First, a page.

• The U.S. Government needs to validate and qualify how it will maintain adequate levels of military assistance to the LAF. As serious questions are raised about plans to zero out Foreign Military Financing (FMF) to 42 out of 47 country recipients – including Lebanon – in 2018, it must be made abundantly clear: failing to support the LAF’s efforts to consolidate its national security role will only serve to roll back unprecedented gains by a stabilizing and a moderating force in Lebanon and the region.
  • The U.S. should not shy away from the scale of its commitment to – and presence in – Lebanon. The U.S. military currently maintains a larger special operations presence than most Arab countries with more than 70 SOCCENT trainers and support personnel in Lebanon at any one point in time. U.S. military personnel can and do go almost anywhere in Lebanon, and play a key role in bolstering the LAF’s emerging capabilities. The U.S. should take a page out of Iran’s playbook on Lebanon and take ownership of its close relationship with the LAF.
  • As the LAF fought ISIS militants, logistical support and resupplies from the U.S. would have been critical in a sustained fight. The Lebanese military currently has the ability to draw on U.S. CENTCOM regional holdings. The U.S. should reaffirm this privileged status and do so publicly and work closely with LAF leadership and the theater commander to ensure that LAF stocks are adequate in any future asymmetric military engagement.
  • Thanks to U.S. military assistance and persistent training, the LAF effectively conducted target designation to then direct unguided and guided fire on high value targets in real-time. Conducting “find, fix, and finish” with dozens if not hundreds of simultaneous targets on a dynamic battlefield was a challenge that presented a much higher degree of complexity. U.S. military leaders should continue to encourage CENTCOM and SOCCENT personnel in Lebanon and the broader Levant to work in partnership with their LAF counterparts to strengthen their ability to sustain complex target acquisition and battle management.
  • The U.S. Defense Threat Reduction Agency (DTRA) has played a growing role in support of the LAF’s efforts to adequately equip and link up its new land border forces. The LAF has proven itself to be a force for stability in the Levant and a military that takes its regional responsibilities seriously. The U.S. should continue to ensure adequate funding and programming in support of the LAF’s long-term aspirations to secure Lebanon’s land and maritime borders.

Through the Dawn of the Jurds operation, the LAF has proven that it can make excellent use of U.S. and other partners’ lethal and technical security assistance. The operation also challenged the notion that Hezbollah is Lebanon’s only credibly national security actor.

Over the 2005 to 2017 period, successive generations of LAF leadership have grown ever more confident and emboldened by the idea that the LAF can be Lebanon’s preeminent national security actor. Still, the LAF has struggled time and again with what it sees as the false perceptions of LAF-Hezbollah collusion and the potential impact of U.S. policy choices that could hurt institutions like the LAF, all in a failed bid to counter Iranian influence in the Levant.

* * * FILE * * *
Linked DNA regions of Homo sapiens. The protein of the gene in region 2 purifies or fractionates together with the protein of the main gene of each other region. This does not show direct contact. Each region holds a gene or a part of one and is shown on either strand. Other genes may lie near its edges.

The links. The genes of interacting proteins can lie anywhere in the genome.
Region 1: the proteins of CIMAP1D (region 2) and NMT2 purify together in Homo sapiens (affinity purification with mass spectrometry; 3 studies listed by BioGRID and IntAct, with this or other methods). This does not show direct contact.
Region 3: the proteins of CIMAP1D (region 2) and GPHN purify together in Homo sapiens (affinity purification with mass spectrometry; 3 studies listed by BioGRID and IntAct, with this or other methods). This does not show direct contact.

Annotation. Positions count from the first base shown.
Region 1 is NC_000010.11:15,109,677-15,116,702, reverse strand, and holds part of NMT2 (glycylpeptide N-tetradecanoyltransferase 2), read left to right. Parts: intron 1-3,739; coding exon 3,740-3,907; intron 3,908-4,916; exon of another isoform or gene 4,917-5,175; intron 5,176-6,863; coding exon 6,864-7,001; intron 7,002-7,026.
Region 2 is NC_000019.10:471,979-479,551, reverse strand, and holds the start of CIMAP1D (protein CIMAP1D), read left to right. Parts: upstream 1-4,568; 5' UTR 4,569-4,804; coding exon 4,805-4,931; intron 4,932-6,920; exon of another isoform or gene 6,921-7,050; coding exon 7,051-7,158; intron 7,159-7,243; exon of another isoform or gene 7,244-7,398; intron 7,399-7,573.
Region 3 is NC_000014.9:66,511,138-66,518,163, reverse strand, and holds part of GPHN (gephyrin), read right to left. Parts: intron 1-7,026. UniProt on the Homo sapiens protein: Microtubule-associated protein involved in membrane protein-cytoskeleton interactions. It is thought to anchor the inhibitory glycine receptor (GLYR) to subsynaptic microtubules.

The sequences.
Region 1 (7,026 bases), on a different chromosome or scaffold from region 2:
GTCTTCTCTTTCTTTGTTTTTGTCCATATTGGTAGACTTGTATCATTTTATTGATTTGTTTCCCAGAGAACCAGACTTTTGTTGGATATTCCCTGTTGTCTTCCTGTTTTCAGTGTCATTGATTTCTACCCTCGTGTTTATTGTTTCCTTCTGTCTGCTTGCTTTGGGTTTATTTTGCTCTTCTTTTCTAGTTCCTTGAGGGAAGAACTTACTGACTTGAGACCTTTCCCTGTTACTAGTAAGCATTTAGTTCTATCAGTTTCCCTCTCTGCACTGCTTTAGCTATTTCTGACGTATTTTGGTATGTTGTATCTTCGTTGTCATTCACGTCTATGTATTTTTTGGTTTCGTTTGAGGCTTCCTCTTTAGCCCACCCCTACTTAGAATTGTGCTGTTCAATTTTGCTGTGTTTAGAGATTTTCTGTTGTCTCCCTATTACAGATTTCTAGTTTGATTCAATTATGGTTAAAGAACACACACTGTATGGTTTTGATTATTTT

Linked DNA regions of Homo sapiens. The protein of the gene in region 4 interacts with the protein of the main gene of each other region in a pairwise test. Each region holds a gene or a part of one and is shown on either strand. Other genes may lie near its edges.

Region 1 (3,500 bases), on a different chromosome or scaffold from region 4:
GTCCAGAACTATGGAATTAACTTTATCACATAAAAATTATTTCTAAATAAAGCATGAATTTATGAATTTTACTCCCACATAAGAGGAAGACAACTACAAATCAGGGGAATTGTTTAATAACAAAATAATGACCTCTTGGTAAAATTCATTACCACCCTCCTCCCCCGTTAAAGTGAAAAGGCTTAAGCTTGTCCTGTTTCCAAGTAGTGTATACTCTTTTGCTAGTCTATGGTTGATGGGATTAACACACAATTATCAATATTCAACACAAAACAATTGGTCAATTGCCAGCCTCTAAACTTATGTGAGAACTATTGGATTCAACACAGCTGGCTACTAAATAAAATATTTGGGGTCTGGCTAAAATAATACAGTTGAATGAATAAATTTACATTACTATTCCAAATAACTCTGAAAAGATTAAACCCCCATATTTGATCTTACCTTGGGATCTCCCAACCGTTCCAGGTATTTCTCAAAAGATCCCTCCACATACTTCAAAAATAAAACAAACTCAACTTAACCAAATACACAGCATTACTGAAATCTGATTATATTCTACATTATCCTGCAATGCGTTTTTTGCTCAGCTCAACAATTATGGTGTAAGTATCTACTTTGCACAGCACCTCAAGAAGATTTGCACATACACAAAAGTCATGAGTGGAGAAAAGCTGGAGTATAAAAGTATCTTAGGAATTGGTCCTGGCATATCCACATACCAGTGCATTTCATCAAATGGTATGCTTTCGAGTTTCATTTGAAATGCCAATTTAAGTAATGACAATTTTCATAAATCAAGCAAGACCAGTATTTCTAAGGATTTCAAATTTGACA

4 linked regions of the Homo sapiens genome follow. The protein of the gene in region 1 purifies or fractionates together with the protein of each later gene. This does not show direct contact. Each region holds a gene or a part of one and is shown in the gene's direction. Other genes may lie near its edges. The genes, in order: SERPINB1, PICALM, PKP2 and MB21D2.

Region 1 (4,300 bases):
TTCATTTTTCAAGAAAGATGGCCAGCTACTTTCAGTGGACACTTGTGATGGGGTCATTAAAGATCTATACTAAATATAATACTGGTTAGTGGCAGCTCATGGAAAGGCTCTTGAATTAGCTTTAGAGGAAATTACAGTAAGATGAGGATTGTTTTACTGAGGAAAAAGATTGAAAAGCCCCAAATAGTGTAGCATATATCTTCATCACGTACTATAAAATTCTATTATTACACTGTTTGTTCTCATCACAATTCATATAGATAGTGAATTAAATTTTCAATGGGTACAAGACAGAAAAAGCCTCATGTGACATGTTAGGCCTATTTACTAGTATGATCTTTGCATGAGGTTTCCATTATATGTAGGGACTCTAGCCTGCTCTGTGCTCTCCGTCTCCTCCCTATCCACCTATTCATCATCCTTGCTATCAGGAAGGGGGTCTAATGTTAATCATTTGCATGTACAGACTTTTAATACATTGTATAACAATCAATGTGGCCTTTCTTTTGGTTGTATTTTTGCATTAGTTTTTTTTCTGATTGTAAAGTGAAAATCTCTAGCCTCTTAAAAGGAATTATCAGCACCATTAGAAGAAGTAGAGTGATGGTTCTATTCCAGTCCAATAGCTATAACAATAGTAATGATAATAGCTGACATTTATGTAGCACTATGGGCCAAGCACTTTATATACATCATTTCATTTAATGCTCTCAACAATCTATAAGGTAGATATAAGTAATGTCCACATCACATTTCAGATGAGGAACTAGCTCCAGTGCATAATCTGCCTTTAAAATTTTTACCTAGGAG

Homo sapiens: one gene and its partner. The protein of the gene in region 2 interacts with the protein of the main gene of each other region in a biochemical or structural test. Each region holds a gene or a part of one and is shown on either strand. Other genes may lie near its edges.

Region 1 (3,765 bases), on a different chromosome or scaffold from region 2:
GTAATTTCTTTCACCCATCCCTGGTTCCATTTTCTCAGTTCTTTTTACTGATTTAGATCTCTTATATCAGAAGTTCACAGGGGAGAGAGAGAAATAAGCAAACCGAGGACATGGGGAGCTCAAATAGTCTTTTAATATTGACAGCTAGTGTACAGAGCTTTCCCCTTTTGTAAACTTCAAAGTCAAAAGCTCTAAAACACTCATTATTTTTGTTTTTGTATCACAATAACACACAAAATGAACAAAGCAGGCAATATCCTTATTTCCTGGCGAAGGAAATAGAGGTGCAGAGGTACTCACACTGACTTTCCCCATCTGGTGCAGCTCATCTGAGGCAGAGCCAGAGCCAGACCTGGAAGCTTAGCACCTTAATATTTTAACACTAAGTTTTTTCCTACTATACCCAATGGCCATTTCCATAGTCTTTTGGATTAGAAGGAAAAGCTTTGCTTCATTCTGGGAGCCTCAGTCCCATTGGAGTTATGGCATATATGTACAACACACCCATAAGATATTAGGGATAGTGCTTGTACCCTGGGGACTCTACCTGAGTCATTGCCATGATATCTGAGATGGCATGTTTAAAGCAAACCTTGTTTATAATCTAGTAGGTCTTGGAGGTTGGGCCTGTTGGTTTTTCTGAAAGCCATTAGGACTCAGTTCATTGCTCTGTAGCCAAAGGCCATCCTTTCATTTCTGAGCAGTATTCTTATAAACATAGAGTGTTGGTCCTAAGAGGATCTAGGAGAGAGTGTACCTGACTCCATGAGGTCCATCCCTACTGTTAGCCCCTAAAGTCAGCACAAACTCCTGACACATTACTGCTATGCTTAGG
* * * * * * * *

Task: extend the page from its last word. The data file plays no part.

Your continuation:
Inevitably, those who define Lebanon through the lens of Hezbollah will fail to see the LAF as anything but an extension of the militant group. At the same time, as one senior Pentagon official noted on background, one central narrative conveyed during the recent visit by Prime Minister Saad Hariri to Washington DC was that many in the U.S. government and Congress believe that “there is still a Lebanon and LAF worth saving.” In the wake of the LAF’s successful counter-ISIS campaign, there continues to be tremendous good will towards the LAF in U.S. military circles where the LAF is considered a key emerging military ally, and – paradoxically – one of the region’s “fighting” militaries.

Being hawkish on Lebanon in U.S. policy terms has traditionally meant being tough on Hezbollah and other factions and institutions in Lebanon because of the presence of Hezbollah in the country. When the LAF engaged ISIS militarily in August 2017, being hawkish on Lebanon meant doubling down on supporting the LAF because, in the end, a Lebanon with a weak LAF will be fertile terrain for Iran and its local and regional partners. Conversely, supporting the LAF as U.S. civilian and military leaders did during Dawn of the Jurds only served to strengthen the LAF’s domestic and international military legitimacy.

Given the optics and potential consequences – both for Lebanon and for the U.S. – the LAF’s battle against ISIS was a confrontation that it had to win decisively. Failure, or the risk of it, would only bolster Hezbollah’s argument that it and Iran are indispensable to Lebanon’s stability. In executing Dawn of the Jurds, the LAF met and exceeded local and international expectations. In particular, it kindled an additional layer of respect for its growing capabilities in the eye of many Lebanese. In the face of continued questions about the trajectory of future military aid, the U.S. and key partners such as the U.K. need to be bold in supporting a rare success in how they build partner capacity in countries like Lebanon, and on capitalizing on how an allied military like the LAF fights the common threat posed by ISIS Ultimately, supporting the LAF and the Government of Lebanon are the only credible ways to shape the U.S.’s preferred outcomes in Lebanon.

Photo credit: Jeremy Chivers 2014